NSDL is funded by the National Science Foundation. The system “provides access to high quality online educational resources” for teaching and learning. The system points to resources. For a person investigating or researching a topic, NSDL can pinpoint people, institutions, and content germane to a scientific query. I ran a query for “phase diagram.” The system returned educational materials as the top ranked hit. However, the fourth hit pointed to a technical paper, provided a hot link to the author, and permitted a free download of the PDF of the research report.
If you are looking for other US government technical information, be sure to include Science.gov. Unlike USA.gov, Science.gov taps the Deep Web Technology federated search engine. Another must use site is the www.nist.gov resource. Searching US government Web sites directly often returns results not in the USA.gov search index.
The NSDL system displayed content from the Material Digital Library Pathway. Link: http://matdl.org/repository/
Science.gov searches over 60 databases and over 2200 selected Web sites from 15 Federal agencies. The system provides access to information on about 200 million pages of content.
Science.gov 5.0 provides the ultimate science search through a variety of features and abilities, including:
- Accessing over 55 databases and 200 million pages of science information via one query
- Clustering of results by subtopics, authors, or dates to help you target your search
- Wikipedia results related to your search terms
- Eureka News results related to your search terms
- Mark & send option for emailing results to friends and colleagues
- Download capabilities in RIS
- Enhanced information related to your real-time search
- Aggregated Science News Feed, also available on Twitter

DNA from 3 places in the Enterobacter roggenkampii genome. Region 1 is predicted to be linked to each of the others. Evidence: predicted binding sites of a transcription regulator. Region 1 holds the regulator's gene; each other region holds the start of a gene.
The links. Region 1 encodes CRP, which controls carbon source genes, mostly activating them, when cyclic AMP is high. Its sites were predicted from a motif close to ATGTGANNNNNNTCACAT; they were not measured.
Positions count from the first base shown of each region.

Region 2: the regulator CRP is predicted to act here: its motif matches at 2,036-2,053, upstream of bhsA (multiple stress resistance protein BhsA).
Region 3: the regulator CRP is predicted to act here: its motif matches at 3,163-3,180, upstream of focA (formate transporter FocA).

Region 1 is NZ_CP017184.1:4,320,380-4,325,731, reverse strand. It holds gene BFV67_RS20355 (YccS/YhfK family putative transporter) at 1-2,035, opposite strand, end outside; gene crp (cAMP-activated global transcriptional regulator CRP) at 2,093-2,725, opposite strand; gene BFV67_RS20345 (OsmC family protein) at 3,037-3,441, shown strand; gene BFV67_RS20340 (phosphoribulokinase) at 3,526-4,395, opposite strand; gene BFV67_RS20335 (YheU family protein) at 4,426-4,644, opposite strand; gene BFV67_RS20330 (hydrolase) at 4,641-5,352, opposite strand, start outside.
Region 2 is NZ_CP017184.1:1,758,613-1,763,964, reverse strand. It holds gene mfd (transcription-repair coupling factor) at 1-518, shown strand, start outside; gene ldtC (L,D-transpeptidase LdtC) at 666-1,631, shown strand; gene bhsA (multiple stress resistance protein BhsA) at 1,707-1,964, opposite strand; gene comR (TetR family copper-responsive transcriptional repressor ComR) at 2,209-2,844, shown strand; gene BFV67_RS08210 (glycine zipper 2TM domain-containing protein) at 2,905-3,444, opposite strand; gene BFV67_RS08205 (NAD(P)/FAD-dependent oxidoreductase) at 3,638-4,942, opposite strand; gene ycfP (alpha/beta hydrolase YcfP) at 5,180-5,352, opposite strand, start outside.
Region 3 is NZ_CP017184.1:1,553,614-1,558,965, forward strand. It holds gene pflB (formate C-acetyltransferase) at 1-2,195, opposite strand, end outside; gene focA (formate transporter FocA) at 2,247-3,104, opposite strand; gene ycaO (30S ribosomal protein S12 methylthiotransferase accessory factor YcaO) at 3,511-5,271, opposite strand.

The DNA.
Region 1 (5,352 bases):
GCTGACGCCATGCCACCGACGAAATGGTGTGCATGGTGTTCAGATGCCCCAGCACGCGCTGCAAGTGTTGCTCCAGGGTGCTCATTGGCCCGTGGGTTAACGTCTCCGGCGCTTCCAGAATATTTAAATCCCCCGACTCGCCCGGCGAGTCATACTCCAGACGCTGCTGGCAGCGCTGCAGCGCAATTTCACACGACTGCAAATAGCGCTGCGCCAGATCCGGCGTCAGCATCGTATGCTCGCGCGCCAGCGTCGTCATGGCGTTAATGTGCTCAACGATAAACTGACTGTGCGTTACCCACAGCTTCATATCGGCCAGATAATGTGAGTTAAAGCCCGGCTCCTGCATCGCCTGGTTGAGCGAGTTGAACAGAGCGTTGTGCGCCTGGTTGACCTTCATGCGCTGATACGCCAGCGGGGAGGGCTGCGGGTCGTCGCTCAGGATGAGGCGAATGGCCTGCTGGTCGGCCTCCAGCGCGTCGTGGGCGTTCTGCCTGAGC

- Updated Alerts service
- Image Search
My test query was “thorium reactor.” The information was on point. The screenshot of the basic query’s search results appear below:
There are quite a few bells and whistle available. I typically focus on the text results, ignoring the related topics and sidebar “snippets.” An advanced search function is not available. There is, however, a “refine search” function that allows the initial search result set to be narrowed. The system displays the first results that come back from the Deep Web federating engine. You can view only these or instruct the system to integrate the full set of hits into the results list. I strongly recommend getting the full results list even though latency is added to the system.
Unlike USA.gov, Science.gov has focused on search. USA.gov is an old-style portal, almost like a Yahoo for the US government’s publicly accessible information. Science.gov is more useful to me, but you may find USA.gov helpful in your research.
I want to highlight other search resources in 2014. I find Google useful, but it is becoming more and more necessary to run queries across different systems. You can find more online research tips and tricks at DeeperQI.com, edited by librarians for business researcher and competitive intelligence professionals.